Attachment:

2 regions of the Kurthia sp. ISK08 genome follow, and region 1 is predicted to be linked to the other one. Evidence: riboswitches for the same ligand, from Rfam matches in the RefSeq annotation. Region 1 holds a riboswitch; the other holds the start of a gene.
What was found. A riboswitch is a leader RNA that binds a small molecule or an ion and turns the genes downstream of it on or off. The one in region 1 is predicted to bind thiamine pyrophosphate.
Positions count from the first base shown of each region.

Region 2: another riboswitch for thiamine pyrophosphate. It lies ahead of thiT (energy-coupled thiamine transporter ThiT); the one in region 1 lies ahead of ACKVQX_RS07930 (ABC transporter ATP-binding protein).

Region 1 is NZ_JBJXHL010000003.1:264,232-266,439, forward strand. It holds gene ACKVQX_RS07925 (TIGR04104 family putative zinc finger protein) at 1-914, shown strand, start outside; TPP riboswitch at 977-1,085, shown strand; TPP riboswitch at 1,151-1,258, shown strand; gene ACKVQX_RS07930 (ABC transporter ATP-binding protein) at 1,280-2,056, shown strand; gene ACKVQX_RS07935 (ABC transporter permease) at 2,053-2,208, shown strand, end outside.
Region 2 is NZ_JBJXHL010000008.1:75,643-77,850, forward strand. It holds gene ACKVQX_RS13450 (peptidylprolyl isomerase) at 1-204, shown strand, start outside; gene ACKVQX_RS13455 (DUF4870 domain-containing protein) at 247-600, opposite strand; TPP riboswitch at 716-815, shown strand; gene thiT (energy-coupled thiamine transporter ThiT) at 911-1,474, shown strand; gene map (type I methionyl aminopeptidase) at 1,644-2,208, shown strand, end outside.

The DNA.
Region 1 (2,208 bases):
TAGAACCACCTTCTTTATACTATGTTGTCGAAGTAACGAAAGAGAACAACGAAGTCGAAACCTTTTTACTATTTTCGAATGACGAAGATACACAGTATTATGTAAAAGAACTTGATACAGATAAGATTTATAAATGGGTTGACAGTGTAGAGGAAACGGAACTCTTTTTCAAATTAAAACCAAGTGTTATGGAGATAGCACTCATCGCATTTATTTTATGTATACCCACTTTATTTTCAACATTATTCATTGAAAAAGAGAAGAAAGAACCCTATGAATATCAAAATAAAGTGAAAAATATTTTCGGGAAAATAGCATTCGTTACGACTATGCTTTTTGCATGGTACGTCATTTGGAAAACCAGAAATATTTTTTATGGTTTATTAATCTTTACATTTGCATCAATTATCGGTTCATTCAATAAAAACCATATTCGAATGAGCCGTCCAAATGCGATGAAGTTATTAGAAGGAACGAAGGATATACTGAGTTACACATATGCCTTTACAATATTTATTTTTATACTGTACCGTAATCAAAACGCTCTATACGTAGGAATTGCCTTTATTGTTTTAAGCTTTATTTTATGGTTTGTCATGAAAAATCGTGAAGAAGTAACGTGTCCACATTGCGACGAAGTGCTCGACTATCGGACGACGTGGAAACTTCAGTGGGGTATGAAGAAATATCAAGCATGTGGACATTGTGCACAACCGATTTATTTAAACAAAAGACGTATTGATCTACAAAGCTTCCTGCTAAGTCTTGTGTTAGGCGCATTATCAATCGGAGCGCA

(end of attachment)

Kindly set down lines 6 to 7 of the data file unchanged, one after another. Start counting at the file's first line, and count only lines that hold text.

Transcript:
Region 2 is NZ_JBJXHL010000008.1:75,643-77,850, forward strand. It holds gene ACKVQX_RS13450 (peptidylprolyl isomerase) at 1-204, shown strand, start outside; gene ACKVQX_RS13455 (DUF4870 domain-containing protein) at 247-600, opposite strand; TPP riboswitch at 716-815, shown strand; gene thiT (energy-coupled thiamine transporter ThiT) at 911-1,474, shown strand; gene map (type I methionyl aminopeptidase) at 1,644-2,208, shown strand, end outside.

The DNA.